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"Hope For Puna" Hope Louise Cermelj, Non-Partisan Candidate For the State House of Rep. Dist. 4 v. County Clerk

IN THE SUPREME COURT OF THE STATE OF HAWAII


August 28, 2012

"HOPE FOR PUNA" HOPE LOUISE CERMELJ, NON-PARTISAN CANDIDATE FOR THE STATE HOUSE OF REP. DIST. 4,
PLAINTIFF,
v.
COUNTY CLERK, JAMAE K.K. KAWAUCHI, AND SCOTT NAGO, CHIEF ELECTION OFFICER FOR THE STATE OF HAWAII, DEFENDANTS.

Electronically Filed Supreme Court SCEC-12-0000722 28-AUG-2012 02:14 PM

ORIGINAL PROCEEDING FINDINGS OF FACT, CONCLUSIONS OF LAW AND JUDGMENT

(By: Recktenwald, C.J., Nakayama, Acoba, McKenna and Pollack, JJ.)

We have considered the August 20, 2012 election complaint filed by Plaintiff Hope Louise Cermelj and the documents appended thereto and submitted in support thereof, and the August 24, 2012 motion to dismiss filed by Defendant Scott Nago. Having heard this matter without oral argument and in accordance with HRS § 11-173.5(b) (2009) (requiring the supreme court to "give judgment fully stating all findings of fact and of law"), we set forth the following findings of fact and conclusions of law and enter the following judgment.

FINDINGS OF FACT

1. Plaintiff Hope Louise Cermelj ("Cermelj") was one of three candidates (two nonpartisan candidates and one democratic candidate; there was no republican candidate) running for the office of state representative, district 4 in the August 11, 2012 primary election.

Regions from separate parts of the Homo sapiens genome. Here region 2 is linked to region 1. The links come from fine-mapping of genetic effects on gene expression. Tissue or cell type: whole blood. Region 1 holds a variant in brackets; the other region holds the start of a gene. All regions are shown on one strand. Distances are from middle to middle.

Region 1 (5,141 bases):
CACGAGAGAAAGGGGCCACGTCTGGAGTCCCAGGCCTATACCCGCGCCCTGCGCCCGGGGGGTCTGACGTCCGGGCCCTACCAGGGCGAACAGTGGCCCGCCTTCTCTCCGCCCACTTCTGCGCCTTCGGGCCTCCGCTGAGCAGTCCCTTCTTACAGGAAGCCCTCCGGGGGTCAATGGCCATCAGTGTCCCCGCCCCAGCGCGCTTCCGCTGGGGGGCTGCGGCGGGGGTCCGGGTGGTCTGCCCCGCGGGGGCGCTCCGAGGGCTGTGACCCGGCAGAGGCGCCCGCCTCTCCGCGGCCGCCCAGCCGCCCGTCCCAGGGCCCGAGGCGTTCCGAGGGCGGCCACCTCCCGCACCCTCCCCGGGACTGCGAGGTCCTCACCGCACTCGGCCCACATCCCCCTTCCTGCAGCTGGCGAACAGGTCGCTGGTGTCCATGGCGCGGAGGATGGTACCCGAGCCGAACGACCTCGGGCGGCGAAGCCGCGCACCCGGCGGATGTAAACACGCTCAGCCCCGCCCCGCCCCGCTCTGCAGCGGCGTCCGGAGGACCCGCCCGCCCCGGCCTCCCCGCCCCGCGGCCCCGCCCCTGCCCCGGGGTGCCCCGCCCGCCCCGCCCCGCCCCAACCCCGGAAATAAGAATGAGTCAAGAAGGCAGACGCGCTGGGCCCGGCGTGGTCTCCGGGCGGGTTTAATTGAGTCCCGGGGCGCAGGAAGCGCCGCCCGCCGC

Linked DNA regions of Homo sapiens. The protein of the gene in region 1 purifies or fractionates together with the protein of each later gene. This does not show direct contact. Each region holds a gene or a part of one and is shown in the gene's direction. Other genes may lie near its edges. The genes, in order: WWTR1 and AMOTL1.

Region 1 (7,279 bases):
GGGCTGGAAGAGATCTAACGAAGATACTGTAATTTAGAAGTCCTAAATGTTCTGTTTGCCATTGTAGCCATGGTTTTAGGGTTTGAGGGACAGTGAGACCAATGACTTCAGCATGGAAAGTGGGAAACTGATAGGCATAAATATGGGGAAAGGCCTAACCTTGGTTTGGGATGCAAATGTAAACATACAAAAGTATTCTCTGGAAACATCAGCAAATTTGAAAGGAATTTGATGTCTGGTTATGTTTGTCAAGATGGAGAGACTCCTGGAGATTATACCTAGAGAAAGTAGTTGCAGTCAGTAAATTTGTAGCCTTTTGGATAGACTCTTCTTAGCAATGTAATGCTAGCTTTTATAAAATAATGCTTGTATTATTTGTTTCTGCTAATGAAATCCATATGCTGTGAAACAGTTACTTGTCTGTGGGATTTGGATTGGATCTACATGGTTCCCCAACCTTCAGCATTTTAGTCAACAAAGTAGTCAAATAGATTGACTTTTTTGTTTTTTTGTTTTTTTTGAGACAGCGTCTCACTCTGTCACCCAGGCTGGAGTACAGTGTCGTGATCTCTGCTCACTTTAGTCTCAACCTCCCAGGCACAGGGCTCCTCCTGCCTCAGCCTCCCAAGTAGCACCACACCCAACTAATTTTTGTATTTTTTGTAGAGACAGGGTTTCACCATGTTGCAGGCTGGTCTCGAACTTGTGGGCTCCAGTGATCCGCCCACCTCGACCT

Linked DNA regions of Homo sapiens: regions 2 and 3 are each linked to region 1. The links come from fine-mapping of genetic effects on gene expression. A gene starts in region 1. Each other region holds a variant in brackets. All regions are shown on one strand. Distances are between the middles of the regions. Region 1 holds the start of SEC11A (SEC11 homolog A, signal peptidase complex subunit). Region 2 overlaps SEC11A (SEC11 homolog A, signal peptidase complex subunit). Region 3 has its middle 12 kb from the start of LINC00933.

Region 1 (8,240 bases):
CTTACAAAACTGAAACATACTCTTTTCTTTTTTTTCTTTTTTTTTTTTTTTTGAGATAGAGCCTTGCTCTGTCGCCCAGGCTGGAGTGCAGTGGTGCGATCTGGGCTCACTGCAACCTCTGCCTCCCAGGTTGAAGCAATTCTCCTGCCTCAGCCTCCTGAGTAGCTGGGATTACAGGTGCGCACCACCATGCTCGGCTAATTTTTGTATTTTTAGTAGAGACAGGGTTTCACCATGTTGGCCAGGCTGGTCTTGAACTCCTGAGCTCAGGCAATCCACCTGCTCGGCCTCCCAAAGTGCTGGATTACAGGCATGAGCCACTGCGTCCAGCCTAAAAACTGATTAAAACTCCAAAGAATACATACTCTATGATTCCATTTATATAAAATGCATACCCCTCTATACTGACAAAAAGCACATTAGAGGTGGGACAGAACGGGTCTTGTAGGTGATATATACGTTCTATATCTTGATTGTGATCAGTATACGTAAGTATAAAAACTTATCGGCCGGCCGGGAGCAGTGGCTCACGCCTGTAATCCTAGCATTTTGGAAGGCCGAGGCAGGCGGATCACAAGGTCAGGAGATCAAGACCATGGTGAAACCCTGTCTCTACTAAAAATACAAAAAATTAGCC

2. The election results for the office of state representative, district 4 were:

NonPartisan Candidates

Hope Louise Cermelj 35

Moke Stephens 32

Blank Votes 26

Over Votes 0

Democratic Candidate

Faye P. Hanohano 3,373

Blank Votes 1,358

Over Votes 0

3. On August 20, 2012, Cermelj filed a complaint challenging the election results. Cermelj named Jamae K.K.

Kawauchi ("Kawauchi"), the county clerk for the Island of

Hawaii, and Scott Nago ("Nago"), the chief election officer for the State of Hawaii, as defendants.

4. Cermelj alleges that she "has been discriminated against by freedom of speech and freedom of the press in [her] non[]partis[]an run for State House, District 4." 5. Cermelj seeks judgment from this court ordering a recount of the votes received by Faye Hanahano, a recount of the blank votes received for the Democratic party, and a recount of the votes she and her opponent, Moke Stephens, received as the nonpartisan candidates.

6. Defendant Nago moved to dismiss the complaint for failure to state a claim upon which relief can be granted.

7. Kawauchi did not file a response and there is no indication in the record that she was served with the complaint and summons. A response from Kawauchi, however, is not necessary to the resolution of Cermelj's complaint.

CONCLUSIONS OF LAW